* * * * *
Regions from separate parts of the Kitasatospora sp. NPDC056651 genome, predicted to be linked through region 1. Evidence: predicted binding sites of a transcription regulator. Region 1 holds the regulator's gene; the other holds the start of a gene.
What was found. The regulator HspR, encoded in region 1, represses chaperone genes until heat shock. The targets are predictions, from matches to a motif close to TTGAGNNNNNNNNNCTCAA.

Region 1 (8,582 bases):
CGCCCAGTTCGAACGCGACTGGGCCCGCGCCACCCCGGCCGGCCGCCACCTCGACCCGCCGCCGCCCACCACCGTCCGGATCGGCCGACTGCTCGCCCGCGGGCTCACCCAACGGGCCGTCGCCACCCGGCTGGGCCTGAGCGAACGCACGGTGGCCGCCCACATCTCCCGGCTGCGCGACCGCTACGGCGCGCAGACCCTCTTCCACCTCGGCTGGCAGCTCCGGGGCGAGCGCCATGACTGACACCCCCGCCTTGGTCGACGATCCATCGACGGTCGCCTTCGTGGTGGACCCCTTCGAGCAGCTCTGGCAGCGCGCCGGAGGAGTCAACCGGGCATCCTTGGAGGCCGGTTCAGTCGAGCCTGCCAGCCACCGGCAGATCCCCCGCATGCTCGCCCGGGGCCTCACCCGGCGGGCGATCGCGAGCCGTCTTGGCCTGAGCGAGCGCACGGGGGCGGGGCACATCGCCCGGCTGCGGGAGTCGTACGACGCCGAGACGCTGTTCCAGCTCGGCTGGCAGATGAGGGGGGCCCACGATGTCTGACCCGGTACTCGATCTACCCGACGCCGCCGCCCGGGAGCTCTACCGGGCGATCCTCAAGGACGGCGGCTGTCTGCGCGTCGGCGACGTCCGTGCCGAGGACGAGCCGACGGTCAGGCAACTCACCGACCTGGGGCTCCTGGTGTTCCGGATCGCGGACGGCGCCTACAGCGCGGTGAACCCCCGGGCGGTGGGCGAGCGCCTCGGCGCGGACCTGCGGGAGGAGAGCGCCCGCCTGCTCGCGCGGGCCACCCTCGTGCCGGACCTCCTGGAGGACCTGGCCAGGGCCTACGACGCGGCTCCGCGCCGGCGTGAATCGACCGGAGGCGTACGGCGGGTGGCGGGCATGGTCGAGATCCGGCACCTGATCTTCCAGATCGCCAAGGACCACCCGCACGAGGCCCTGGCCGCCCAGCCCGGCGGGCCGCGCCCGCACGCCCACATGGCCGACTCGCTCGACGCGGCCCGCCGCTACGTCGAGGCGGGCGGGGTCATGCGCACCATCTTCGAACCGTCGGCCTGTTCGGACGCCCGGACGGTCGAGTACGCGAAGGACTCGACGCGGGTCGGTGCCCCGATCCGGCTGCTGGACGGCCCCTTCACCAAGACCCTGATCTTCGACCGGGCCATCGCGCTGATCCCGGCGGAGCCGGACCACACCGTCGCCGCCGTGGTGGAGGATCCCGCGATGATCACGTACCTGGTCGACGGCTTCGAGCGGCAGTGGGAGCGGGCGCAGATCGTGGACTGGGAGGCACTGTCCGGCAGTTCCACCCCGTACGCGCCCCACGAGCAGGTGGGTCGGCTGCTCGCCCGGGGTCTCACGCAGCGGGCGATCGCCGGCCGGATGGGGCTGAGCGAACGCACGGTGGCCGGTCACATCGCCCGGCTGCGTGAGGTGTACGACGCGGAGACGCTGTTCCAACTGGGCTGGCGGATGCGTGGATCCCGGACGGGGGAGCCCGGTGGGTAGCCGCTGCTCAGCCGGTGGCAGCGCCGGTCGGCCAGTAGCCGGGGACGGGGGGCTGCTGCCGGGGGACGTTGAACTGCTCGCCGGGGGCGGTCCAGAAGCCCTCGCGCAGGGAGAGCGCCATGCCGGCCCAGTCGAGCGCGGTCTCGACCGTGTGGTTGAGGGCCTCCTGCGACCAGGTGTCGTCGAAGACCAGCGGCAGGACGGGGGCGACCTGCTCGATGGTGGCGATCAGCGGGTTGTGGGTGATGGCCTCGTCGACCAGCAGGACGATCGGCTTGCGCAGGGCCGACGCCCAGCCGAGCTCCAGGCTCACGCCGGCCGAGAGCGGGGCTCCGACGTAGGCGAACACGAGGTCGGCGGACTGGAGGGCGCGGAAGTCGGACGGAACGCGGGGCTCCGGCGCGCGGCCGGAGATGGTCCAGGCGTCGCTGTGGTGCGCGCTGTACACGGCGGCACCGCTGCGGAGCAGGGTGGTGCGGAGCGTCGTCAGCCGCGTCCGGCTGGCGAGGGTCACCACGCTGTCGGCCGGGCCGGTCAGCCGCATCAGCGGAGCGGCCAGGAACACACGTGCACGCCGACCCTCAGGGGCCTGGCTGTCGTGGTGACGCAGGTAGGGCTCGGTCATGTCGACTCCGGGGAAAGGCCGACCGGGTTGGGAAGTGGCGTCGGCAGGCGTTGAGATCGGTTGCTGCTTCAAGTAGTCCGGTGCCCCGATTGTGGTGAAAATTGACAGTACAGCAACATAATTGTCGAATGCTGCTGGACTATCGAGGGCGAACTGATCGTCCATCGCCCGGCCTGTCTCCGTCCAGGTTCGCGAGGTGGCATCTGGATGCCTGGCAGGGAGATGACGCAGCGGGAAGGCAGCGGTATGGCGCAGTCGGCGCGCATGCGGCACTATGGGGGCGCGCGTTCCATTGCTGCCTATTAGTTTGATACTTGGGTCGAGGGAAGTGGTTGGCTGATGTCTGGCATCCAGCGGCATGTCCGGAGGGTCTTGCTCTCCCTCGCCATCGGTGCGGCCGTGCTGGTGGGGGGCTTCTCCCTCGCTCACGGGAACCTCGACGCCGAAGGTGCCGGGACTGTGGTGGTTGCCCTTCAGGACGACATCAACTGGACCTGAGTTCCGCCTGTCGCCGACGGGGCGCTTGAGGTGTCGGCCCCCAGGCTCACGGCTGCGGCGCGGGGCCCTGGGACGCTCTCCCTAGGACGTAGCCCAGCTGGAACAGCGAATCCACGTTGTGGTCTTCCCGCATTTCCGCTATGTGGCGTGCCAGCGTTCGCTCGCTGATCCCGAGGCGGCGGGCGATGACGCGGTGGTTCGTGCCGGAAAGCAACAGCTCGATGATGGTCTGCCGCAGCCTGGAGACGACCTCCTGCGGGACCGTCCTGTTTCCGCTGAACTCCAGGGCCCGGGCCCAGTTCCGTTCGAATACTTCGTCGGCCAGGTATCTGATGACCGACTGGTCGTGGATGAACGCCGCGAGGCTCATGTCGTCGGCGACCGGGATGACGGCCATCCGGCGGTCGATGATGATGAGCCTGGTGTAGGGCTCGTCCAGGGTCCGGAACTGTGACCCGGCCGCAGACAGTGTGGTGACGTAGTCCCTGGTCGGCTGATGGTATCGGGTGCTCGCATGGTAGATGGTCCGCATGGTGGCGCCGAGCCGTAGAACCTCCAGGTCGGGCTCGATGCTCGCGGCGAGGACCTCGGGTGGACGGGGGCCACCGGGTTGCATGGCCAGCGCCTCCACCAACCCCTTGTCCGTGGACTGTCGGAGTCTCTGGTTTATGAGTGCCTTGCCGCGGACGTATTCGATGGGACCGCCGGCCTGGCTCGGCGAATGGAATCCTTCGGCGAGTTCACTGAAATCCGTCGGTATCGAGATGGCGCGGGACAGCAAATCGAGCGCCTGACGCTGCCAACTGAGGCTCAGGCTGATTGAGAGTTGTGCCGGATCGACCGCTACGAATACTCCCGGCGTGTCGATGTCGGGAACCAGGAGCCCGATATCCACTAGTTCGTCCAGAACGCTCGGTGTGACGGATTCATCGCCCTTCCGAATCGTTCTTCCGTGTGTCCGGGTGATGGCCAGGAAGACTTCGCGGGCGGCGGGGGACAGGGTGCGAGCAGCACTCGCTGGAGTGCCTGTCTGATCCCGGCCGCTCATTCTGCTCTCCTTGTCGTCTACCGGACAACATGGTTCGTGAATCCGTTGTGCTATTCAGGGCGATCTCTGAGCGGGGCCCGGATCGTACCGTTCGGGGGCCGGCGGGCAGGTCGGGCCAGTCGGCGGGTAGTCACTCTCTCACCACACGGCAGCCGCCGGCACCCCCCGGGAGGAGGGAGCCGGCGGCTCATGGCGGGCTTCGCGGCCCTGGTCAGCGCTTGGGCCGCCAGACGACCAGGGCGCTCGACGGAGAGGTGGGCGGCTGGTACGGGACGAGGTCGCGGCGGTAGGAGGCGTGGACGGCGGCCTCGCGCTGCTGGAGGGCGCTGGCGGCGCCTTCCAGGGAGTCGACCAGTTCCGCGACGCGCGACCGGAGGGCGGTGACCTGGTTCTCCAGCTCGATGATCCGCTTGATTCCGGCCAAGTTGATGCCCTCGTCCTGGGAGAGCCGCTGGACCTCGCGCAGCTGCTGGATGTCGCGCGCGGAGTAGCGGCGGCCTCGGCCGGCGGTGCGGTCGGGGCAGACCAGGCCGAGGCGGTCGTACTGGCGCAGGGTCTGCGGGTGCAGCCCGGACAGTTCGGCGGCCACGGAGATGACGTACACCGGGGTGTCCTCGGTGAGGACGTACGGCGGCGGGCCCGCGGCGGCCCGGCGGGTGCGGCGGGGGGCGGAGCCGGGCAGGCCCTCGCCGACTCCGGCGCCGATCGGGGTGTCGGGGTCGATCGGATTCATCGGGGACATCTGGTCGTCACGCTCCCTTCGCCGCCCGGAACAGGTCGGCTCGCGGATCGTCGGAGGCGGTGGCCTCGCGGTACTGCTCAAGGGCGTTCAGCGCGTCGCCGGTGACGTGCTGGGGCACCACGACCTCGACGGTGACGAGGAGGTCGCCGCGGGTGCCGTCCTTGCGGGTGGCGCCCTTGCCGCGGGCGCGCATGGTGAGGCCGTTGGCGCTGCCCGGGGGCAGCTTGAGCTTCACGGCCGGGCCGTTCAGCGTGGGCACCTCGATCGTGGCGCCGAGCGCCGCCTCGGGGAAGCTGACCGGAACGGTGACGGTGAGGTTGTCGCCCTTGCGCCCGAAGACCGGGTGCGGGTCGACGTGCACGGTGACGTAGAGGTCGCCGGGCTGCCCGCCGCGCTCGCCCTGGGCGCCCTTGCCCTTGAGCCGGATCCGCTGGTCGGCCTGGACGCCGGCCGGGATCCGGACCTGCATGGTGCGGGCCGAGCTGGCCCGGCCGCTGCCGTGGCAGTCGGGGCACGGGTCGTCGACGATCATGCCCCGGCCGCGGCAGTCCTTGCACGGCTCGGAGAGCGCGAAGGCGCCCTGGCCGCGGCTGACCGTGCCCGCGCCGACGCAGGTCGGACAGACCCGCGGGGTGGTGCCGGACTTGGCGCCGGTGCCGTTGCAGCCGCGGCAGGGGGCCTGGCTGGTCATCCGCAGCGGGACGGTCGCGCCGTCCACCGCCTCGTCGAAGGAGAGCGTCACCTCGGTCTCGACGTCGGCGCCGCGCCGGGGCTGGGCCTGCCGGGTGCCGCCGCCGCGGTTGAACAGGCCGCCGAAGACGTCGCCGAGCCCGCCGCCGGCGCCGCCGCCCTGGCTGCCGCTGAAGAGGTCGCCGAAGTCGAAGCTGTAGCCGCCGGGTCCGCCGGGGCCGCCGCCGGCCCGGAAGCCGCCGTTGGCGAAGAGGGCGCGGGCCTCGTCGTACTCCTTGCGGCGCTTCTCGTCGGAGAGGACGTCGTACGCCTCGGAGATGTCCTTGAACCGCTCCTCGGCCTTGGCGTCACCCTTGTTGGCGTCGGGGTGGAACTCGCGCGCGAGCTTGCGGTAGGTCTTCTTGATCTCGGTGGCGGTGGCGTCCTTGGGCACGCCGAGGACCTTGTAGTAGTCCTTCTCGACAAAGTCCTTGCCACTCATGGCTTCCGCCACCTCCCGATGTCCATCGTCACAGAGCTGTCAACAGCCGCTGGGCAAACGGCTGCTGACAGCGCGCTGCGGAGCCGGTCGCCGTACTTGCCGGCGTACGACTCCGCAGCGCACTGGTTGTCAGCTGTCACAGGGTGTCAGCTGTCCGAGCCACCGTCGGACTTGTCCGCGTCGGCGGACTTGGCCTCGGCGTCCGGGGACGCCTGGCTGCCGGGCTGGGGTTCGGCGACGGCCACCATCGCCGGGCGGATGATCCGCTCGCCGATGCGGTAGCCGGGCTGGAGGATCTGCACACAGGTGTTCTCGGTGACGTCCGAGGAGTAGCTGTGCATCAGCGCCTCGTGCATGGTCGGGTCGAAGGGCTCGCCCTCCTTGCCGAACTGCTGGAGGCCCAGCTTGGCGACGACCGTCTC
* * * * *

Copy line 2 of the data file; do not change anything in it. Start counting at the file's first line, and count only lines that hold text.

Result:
What was found. The regulator HspR, encoded in region 1, represses chaperone genes until heat shock. The targets are predictions, from matches to a motif close to TTGAGNNNNNNNNNCTCAA.